Seen & Heard: Liquor license review for 161 Duane

M. reports that neighbors and residents of 161 Duane Street are coming out to CB1 tomorrow night (Wednesday, 6p, 1 Centre, 19th floor) for the Licensing and Permits Committee to hear from the applicant for the former Bouley space, a sister restaurant to Chinese Tuxedo and Peachy’s on Doyers Street. The two received two stars from the Times, and Peachy’s is home to the superfood cocktail made with stuff like cacao nib-infused mezcal and cashew orgeat (yuck?). Despite that, neighbors are worried. “This is a very different atmosphere than Bouley,” said M. “younger, louder, etc.” The restaurant’s plans currently call for a 35-seat bar area and 128-seat restaurant and weekend hours till 1a – which is also a big shift from the 60-seat, home-by-10 Bouley. UPDATE: This was postponed and is now on the committee agenda for April.

I hope? There’s the start of a roadbed on the northside of Warren between Greenwich and West Broadway. Nothing like the sight of fresh concrete…

The Battery Conservancy is seeking volunteers for its Spring Cutback, where gardeners trim the grasses to prep the beds for summer and regrowth. “Dutch horticulturalist Piet Oudolf designed these gardens with all four seasons in mind. His garden philosophy recognizes the architectural beauty of a seed pod or stem in winter, as well as the various seasonal colors and textures of plants. For this reason, we wait until spring to cut back our plants, a necessary step to allow for new growth.” (Adding in this second photo to prove Oudolf’s point.)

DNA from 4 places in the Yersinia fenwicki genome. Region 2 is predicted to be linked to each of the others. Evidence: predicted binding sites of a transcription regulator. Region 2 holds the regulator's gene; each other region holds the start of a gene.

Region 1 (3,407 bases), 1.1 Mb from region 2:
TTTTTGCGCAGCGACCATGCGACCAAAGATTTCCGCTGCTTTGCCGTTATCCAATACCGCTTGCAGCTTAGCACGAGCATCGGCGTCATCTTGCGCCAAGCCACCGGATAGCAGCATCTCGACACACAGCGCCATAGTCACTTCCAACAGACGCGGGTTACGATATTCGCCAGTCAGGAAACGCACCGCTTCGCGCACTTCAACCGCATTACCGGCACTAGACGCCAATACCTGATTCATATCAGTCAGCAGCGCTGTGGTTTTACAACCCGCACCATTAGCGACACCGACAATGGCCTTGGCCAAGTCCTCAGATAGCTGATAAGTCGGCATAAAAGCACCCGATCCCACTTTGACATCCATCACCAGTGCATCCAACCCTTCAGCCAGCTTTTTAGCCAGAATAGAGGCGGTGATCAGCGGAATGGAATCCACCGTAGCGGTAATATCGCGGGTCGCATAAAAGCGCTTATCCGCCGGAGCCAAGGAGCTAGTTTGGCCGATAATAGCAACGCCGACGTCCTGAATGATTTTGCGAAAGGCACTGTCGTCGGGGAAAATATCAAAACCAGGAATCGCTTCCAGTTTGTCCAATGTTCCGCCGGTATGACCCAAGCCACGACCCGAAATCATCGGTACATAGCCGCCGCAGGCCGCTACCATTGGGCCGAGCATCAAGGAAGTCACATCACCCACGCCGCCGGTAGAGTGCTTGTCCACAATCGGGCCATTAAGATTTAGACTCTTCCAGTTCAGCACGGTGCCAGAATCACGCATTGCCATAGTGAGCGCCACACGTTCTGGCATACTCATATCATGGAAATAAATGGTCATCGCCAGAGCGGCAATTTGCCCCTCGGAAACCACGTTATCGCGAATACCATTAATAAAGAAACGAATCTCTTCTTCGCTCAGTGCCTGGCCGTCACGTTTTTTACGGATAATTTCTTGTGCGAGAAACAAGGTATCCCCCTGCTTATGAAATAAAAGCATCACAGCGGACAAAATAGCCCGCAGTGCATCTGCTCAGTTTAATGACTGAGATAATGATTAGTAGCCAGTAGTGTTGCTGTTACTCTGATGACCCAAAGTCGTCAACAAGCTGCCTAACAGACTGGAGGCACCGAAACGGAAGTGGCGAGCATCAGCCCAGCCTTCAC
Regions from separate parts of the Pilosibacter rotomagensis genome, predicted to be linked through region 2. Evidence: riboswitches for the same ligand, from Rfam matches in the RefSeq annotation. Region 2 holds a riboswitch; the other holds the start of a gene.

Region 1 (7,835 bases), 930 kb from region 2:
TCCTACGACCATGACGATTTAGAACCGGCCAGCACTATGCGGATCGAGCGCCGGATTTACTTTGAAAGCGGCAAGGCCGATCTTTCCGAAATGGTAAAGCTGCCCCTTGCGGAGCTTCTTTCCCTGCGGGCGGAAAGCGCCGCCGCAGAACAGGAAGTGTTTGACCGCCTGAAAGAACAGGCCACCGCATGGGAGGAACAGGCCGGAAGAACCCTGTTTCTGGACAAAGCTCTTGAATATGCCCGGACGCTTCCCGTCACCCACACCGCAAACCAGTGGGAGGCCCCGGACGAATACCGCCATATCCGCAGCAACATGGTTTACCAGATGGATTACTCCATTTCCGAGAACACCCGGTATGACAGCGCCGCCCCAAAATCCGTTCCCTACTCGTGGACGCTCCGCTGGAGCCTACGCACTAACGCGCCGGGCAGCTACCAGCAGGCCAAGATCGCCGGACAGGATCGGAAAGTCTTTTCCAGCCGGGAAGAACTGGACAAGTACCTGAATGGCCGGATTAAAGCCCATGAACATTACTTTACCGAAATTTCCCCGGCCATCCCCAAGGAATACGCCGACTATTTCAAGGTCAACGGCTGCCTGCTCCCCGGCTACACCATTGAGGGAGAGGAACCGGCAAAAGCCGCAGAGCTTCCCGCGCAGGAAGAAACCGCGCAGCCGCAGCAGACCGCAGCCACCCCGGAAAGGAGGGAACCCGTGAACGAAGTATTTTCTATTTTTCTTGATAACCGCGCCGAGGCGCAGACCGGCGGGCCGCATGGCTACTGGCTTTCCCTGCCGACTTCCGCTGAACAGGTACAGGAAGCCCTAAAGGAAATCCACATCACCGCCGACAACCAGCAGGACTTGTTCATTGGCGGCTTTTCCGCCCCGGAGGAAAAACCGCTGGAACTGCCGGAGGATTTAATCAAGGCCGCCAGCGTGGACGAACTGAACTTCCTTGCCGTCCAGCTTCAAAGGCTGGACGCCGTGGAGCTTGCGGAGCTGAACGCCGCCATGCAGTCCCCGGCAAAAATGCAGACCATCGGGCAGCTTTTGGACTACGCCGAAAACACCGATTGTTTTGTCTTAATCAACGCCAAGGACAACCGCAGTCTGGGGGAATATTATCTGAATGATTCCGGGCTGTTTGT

Students at Léman – the IB school in the Financial District — packed 27,000 meals last week for the global hunger organization Rise Against Hunger. The packages of vitamins, rice, soy and dehydrated vegetables will be shipped to one of the group’s locations across the globe. This is the school’s fourth year in this partnership, and they have now packed 100,000 meals in total.

If you want to engage in the plans to redevelop Pier 40 – the 13-acre piece of parkland at the end of Houston Street – the Friends of Hudson River Park has launched an online campaign called Pier 40 for All Coalition so folks can better understand the history and the potential of the pier, as well as the financial structure of the park and Pier 40’s role in it. So far there are 500 members of the coalition; the goal is to activate 1000 neighbors to get involved in the pier’s future.
“Right now we are as much about education as anything else,” said Connie Fishman, the executive director of the Friends. “When we go to meetings with the usual groups, we are all talking to each other, but not to new people. A lot of people don’t have time for these sorts of meetings – or don’t even know about them – but we still want them to know what’s going on. We want to broaden our base.”
You can sign up – or just read the FAQs on the pier – here.

Manhattan Youth will host its annual Community Awards on Thursday, April 11, 6:30p, at the Downtown Community Center on Warren. This years honorees are Community Board 1’s Youth & Education Committee chair Tricia Joyce for her advocacy on all issues regarding neighborhood schools; Save PS150’s parent leaders, Jonah Benton, Buxton & Lisa Midyette and Anshal Purohit, for keeping the school in its Tribeca home until a new one can be built; Mona Lombard, who is retiring from Manhattan Youth; and the Manhattan Youth teens who are the organization’s community service volunteers. Tickets are $10 for the event, or $100 to sponsor a volunteer. Available now here.